SRC Forum - Message Replies
Forum: Reliability & Maintainability Questions and Answers
Topic: Reliability & Maintainability Questions and Answers
Topic Posted by: Reliability & Maintainability Forum
Organization: System Reliability Center
Date Posted: Mon Aug 31 12:47:36 US/Eastern 1998
Posted by: Sadat Hussain
Date posted: Tue Mar 5 14:48:48 US/Eastern 2002
Subject: ASIC Soft Errors
I need to know how soft errors happen in either ASIC memory or flip flops. What are some typical ASIC soft error rates? Compared to hard or "stuck at" faults how do SERs affect the reliability of an ASIC?
Subject: Single event latch-up
Reply Posted by: B.W.Dudley
Date Posted: Thu Mar 14 15:00:53 US/Eastern 2002
Searched and found a very interesting paper by Mr. W.E. Willing called "Combining Single Event Latch-up and Reliability Requirements for Space Vehicles. This paper, published in the 1995 Proceeding annual Reliability and Maintainability Symposium, describes a technique to combine the predicted values for the memory devices with the up-set failure rate. This is some excellent work on a difficult subject.
Single event effects are caused by the passage of high energy highly ionizing charged particles through vulnerable regions of integrated circuits. The key parameter, which characterizes the susceptibility of an integrated circuit to a single event effect is the threshold linear energy transfer. This energy transfer is a measurement of the ionization density along the path of a particle traversing the integrated circuit and for a given sensitive region in the integrated circuit. The amount of deposited charge in that region is directly proportional to the linear energy transfer.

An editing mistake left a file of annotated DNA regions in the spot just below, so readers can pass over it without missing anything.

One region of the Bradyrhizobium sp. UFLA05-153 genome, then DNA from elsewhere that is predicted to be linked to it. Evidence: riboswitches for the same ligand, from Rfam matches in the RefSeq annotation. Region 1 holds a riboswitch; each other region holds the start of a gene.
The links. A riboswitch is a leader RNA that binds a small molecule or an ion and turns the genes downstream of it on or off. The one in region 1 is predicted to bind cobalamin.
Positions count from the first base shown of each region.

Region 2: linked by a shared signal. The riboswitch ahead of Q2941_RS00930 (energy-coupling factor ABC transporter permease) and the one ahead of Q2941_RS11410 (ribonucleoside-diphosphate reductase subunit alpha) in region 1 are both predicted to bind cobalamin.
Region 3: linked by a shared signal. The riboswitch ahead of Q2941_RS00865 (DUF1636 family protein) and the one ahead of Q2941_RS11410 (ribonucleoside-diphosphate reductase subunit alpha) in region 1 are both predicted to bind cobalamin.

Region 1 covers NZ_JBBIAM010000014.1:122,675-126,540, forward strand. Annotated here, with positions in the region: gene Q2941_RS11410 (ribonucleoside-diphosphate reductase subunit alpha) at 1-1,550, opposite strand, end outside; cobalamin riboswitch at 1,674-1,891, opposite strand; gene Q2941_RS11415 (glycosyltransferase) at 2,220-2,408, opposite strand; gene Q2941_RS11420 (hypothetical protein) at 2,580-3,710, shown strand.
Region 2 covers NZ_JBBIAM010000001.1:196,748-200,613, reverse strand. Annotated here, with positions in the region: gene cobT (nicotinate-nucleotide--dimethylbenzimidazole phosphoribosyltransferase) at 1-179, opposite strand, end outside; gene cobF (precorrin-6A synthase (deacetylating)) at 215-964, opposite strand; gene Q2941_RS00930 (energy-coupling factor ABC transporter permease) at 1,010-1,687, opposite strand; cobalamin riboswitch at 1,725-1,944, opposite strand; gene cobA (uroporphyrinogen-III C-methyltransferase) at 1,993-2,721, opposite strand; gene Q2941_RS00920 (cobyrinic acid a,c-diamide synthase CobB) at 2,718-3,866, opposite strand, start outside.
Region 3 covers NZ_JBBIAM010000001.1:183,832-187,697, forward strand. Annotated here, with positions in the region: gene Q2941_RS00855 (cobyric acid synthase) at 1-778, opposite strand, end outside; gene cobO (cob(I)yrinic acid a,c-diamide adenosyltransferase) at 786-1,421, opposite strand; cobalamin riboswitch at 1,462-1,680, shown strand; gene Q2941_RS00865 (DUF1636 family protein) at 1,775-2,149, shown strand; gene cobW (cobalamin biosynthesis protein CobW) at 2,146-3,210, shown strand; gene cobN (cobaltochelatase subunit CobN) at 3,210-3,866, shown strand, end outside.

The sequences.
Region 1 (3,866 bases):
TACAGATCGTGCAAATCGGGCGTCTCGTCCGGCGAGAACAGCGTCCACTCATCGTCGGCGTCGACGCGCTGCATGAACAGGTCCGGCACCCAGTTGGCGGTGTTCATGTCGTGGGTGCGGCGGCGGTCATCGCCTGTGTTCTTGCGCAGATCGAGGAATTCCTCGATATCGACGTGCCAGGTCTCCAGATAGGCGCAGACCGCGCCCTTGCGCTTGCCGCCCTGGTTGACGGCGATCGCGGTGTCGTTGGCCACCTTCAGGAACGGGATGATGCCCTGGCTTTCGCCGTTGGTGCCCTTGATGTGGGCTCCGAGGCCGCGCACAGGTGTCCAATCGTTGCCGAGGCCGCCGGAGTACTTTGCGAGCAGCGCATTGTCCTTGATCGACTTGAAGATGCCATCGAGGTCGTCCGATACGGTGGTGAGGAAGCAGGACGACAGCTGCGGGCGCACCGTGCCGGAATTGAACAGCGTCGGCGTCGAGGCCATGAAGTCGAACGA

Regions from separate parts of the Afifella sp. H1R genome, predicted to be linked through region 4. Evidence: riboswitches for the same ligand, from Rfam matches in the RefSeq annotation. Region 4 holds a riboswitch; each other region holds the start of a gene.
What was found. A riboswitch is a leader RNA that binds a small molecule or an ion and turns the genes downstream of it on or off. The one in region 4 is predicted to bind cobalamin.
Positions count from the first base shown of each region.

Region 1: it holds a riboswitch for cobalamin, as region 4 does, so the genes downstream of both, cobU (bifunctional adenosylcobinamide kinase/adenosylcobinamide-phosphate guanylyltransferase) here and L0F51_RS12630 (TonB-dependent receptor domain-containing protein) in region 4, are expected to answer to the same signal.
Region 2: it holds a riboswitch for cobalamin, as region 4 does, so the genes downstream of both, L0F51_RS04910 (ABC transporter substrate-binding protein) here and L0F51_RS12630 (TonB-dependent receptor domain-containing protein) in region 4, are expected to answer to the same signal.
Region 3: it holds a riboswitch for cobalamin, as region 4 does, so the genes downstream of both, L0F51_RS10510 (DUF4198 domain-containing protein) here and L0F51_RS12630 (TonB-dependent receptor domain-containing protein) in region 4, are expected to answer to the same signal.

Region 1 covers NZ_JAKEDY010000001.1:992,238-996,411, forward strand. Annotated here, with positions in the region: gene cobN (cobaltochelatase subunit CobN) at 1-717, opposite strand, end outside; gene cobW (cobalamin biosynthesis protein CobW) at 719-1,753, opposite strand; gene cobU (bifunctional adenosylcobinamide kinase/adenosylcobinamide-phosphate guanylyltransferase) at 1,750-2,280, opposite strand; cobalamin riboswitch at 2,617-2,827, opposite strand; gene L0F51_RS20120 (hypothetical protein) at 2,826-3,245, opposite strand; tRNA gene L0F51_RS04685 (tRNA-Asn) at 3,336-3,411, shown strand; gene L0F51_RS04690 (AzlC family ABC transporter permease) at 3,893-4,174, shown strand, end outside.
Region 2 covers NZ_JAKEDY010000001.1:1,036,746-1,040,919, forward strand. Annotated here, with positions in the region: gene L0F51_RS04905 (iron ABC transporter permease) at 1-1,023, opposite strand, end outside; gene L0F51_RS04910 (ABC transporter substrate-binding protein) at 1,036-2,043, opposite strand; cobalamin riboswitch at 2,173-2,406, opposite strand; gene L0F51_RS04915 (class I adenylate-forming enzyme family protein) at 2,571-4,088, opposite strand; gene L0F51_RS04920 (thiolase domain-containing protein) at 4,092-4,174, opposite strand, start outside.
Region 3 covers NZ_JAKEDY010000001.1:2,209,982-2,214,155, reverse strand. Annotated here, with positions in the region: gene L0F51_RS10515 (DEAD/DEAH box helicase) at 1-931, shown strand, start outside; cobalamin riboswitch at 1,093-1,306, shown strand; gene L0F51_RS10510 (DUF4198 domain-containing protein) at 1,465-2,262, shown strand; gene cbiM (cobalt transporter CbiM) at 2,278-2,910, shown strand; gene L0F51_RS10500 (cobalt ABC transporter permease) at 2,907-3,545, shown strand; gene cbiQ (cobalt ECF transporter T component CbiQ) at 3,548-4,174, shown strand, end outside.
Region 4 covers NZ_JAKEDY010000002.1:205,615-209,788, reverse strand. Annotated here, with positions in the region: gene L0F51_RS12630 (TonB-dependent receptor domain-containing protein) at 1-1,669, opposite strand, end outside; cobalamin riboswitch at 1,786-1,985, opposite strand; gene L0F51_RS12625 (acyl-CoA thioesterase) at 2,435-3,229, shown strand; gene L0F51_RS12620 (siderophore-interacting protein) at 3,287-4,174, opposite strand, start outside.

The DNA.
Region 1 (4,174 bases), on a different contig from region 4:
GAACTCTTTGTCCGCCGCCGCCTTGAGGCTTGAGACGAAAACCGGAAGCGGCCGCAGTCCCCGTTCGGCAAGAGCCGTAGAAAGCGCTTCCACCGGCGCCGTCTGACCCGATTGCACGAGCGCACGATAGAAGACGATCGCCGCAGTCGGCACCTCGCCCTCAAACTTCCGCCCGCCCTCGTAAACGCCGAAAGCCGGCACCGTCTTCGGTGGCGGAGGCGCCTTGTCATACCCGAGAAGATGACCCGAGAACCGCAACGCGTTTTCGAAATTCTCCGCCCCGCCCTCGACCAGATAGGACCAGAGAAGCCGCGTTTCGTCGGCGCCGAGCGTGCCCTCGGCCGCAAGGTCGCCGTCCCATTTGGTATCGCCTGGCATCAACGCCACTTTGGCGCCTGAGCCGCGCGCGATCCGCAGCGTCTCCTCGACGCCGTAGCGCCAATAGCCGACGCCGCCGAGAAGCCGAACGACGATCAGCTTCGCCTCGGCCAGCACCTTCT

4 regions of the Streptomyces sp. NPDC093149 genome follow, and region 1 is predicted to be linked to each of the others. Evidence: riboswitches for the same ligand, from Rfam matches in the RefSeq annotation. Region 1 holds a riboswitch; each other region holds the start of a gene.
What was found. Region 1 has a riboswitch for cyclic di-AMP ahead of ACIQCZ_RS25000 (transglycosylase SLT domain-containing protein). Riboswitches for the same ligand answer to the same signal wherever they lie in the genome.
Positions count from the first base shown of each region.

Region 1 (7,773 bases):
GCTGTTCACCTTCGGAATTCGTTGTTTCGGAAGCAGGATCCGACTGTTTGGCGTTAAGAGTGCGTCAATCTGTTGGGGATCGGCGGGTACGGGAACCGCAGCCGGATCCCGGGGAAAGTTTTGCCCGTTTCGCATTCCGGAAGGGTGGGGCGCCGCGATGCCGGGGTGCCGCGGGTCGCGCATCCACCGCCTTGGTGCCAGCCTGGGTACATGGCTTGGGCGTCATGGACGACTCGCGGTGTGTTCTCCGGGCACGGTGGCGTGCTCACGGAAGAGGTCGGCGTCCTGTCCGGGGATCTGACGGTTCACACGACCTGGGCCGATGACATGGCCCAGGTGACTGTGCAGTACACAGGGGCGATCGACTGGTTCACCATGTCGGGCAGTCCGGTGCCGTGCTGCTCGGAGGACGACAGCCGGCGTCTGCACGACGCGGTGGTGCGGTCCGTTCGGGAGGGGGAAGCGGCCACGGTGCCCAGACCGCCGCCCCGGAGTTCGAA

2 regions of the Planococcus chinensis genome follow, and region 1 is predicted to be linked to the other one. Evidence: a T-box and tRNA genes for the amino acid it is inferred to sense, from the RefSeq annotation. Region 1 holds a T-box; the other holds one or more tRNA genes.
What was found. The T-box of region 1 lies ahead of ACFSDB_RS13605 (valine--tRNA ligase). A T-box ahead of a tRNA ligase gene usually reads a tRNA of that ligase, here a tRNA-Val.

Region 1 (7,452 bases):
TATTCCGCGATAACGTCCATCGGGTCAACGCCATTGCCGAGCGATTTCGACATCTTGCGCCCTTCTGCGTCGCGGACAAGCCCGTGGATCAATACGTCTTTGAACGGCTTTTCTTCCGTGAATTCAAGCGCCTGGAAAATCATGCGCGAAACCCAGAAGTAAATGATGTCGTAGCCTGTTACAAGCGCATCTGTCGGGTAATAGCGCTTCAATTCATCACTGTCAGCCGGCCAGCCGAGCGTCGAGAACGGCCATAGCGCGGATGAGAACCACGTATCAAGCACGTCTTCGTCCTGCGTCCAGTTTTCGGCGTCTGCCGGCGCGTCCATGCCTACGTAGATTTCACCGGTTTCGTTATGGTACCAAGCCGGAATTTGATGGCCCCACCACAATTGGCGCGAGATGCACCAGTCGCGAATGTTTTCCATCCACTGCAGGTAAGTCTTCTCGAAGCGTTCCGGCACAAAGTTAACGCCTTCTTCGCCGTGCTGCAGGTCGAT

Up-sets are a function of the energy transfer and cross section of the device in cm per bit and the particles per cm^2 per day. For example, a MT5C1008 SRAM has 4 x 10^-8 single event latch ups per device per day x 1/24 x 1000000. This equals 1.6 latch-ups per billion hours which can be combined with the estimated random defect failure rate of 15 failures per billion hours. The result is an estimate for the device of 16.6 failures per billion hours.